However, there is a 3rd explanation for the value premium, which is also a “mispricing” based argument–the premium is simply driven by characteristics (not covariances, or factors). In other words, your HML loading does NOT matter, but your portfolio booktomarket ratio does matter.
Why Characteristics Matter: The Theory
This theory was proposed by Kent Daniel and Sheridan Titman in 1997, in their paper titled “Evidence on the Characteristics of Cross Sectional Variation in Stock Returns.” ^{8} ^{9} This is a wellwritten paper. The introduction very clearly states what the paper will test, and what they find:
In contrast, this article addresses the more fundamental question of whether the return patterns of characteristicsorted portfolios are really consistent with a factor model at all. Specifically, we ask (1) whether there really are pervasive factors that are directly associated with size and booktomarket; and (2) whether there are risk premia associated with these factors. In other words, we directly test whether the high returns of high booktomarket and small size stocks can be attributed to their factor loadings.
Our results indicate that (1) there is no discernible separate risk factor associated with high or low booktomarket (characteristic) firms, and (2) there is no return premium associated with any of the three factors identified by Fama and French (1993), suggesting that the high returns related to these portfolios cannot be viewed as compensation for factor risk…
Once we control for firm characteristics, expected returns do not appear to be positively related to the loadings on the market, HML, or SMB factors.
So what this paper is trying to argue is that after controlling for characteristics, factor exposures (i.e., factor “loadings”) don’t tell us much about expected returns. In other words, if an investor is calculating “HML loadings” as a means to tell them something about future returns, they should stop this practice. Instead, investors should identify the booktomarket ratio of their portfolio, which will be much more predictive of expected returns.
Before digging into Daniel and Titman’s 1997 Journal of Finance paper, I will quote and use a few images from their 1998 Journal of Portfolio Management paper, which nicely explains their argument. This paper can be found here and a working paper (used below) can be found here. Consider that we have 3 stocks: A, B, and C. Here are the assumed facts about these securities:
 Stock A and stock B have the same B/M ratio
 Stock A has a higher HML loading () than stock B.
 Stock C has a higher B/M ratio than stock B.
 Stock B and stock C have the same HML loading ().
Figure 1 highlights the facts, and the arguments for the factor model versus the characteristic model. The yaxis in this image is expected returns. As can be seen in the left image, if the factor model is correct, then firms with the same , such as firms B and C, should have the same expected return. On the other hand, A has a higher than B or C, which implies that A should have a higher expected return, according to the factor model. Now the right image documents the characteristic model. Here, stocks A and B have the same B/M ratio, so they should have the same expected return. Since C has a higher B/M ratio than A and B, it should have a higher expected return. according to the characteristic model.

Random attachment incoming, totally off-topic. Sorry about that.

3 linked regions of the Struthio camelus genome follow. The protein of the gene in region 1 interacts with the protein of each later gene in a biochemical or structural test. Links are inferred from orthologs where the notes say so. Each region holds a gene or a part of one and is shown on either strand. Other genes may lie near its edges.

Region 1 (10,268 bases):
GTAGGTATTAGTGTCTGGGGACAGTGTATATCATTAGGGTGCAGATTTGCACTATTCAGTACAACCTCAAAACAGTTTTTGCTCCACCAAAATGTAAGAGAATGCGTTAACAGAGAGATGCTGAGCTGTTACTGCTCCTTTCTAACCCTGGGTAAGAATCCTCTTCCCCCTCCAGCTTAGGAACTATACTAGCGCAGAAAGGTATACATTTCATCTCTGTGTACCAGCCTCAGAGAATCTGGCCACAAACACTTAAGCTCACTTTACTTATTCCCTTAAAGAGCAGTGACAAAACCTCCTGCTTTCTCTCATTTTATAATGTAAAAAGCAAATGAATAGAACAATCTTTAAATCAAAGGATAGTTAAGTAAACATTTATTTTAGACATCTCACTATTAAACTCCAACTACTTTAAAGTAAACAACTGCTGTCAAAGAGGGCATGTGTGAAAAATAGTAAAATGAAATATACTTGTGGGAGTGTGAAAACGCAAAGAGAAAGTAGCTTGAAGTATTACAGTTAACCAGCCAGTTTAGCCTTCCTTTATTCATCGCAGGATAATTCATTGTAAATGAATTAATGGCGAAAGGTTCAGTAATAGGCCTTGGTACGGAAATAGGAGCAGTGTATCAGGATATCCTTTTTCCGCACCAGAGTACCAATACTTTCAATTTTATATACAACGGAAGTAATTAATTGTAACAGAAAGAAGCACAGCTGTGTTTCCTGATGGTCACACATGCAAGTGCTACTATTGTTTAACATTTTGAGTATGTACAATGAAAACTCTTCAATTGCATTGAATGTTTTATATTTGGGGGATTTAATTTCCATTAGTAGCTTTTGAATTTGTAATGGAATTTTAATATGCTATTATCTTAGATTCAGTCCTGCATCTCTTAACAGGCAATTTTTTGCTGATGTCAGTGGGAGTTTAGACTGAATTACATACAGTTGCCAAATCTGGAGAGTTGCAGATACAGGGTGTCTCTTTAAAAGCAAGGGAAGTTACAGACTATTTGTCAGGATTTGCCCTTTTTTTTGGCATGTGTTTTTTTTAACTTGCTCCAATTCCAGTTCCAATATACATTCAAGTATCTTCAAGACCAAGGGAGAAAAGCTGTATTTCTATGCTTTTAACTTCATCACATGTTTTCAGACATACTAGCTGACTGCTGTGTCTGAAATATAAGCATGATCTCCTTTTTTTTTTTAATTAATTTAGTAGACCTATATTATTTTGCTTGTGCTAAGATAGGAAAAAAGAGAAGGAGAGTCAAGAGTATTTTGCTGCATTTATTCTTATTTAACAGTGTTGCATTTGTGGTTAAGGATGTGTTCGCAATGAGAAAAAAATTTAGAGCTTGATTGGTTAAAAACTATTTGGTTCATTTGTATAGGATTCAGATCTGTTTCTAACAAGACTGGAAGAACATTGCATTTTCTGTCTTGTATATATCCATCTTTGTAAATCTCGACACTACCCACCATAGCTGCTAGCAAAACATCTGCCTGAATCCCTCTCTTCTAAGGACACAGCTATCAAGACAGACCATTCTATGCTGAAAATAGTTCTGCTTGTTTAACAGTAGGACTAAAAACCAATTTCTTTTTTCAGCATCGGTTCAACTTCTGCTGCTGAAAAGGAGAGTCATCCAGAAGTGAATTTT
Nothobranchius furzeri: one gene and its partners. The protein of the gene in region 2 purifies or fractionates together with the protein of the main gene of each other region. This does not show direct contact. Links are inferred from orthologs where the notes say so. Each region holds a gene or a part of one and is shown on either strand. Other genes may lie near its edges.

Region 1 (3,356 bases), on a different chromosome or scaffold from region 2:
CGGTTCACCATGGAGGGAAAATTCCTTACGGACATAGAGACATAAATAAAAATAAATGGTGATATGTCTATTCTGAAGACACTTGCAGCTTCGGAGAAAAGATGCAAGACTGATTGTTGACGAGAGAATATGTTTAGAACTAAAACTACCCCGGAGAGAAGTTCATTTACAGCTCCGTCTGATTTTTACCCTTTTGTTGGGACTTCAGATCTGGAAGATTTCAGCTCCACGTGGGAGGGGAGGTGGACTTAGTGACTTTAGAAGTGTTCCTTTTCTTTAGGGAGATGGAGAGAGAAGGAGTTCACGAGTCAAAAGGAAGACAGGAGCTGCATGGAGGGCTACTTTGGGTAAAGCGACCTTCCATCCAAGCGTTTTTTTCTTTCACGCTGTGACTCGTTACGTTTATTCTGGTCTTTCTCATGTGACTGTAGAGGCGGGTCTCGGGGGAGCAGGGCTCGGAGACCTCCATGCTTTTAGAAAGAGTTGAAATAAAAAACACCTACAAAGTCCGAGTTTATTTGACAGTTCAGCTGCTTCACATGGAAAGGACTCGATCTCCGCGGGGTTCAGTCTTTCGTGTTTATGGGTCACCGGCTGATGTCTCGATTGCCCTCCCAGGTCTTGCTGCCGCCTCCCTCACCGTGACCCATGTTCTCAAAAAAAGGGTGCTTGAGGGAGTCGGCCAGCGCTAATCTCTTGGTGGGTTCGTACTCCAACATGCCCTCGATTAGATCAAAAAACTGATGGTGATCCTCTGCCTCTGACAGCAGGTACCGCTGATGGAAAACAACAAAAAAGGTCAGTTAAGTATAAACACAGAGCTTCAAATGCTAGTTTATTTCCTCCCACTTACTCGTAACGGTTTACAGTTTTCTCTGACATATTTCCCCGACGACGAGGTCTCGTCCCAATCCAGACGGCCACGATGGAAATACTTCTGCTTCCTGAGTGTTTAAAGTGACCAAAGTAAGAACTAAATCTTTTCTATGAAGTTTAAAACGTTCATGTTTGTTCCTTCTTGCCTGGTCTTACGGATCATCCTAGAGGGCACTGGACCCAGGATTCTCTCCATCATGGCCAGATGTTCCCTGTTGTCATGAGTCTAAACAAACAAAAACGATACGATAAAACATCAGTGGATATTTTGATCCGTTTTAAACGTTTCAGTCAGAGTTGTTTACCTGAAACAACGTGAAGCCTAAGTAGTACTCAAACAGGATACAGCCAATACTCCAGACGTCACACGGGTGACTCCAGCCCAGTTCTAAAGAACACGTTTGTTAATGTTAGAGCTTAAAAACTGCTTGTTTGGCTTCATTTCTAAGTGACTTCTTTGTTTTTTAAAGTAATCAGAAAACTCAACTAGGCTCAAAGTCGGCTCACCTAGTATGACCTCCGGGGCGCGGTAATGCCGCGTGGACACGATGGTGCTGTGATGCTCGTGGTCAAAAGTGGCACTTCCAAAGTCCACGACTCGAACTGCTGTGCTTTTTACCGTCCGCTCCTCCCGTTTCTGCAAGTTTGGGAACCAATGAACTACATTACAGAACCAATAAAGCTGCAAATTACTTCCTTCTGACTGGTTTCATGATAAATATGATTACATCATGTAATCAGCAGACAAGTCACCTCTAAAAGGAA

Why Characteristics Matter: The Evidence
In the 1997 paper, the authors form 45 portfolios to test their idea that characteristics are better than factors (covariances). The form portfolios employing a 3way split. They first split firms into 3 groups on both size and B/M, yielding 9 portfolios. Within each of the 9 portfolios, they then split firms into five groups based on their HML loading, yielding 45 portfolios. Table IV of the 1997 paper highlights shows the 45 portfolios, first split on size and B/M, and then on HML. ^{10}
How does one go about testing the characteristic model against the factor model when characteristics and factors are so correlated? ^{11}
The authors build what they call characteristic balanced portfolios based on HML loadings. ^{12} For each of the 9 portfolios split on size and B/M, the authors go long the top two portfolios on the HML loadings and short the bottom two portfolios on the HML loadings. In the end, each portfolio has similar characteristics, such as size and B/M ratios, but the HML dimension is allowed to vary. ^{13}
What would the factor model predict versus the characteristics model predict for these portfolios?
The factor model would suggest the following:
 The L/S portfolio should have positive expected returns because the portfolios are long the high HML firms and short the low HML firms.
 Alpha should be zero because the Fama and French 3factor model will pick up the variation in returns via a higher HML loading.
The characteristic model predicts something different:
 The L/S should have flat expected returns because the portfolios are formed with similar characteristics (Size and B/M).
 Alpha could be positive because the 3factor model may fully not pick up the variation in returns due to characteristics.
Table VI of the paper highlights the main takeaway. As shown below, the combined portfolio, which is long high HML firms and short low HML firms, while controlling for the characteristics, has a positive and significant 3factor alpha. In addition, from the text of the paper, the mean return to this portfolio is 0.116% per month, and is not significantly different from zero (tstat of 0.60).
The evidence supports the characteristics model’s predictions: Controlling for characteristics, factor loadings don’t matter.
The results additionally hold for the SMB and Mkt_RF loadings, which are once again consistent with the characteristic model. These results are shown in Tables VII and VIII of the 1997 paper. The above portfolios are characteristical balanced portfolios.
But what about factor balanced portfolios?
This analysis is done in the 1998 JPM paper. They compare to the returns to the characteristic balanced portfolios against the factor balanced portfolios. Factor balanced portfolios are now balanced along the dimensions of factors–these portfolios have a loading of 0 on each of the 3 factors (market, size, and value), while they vary along the characteristic dimensions (size and B/M).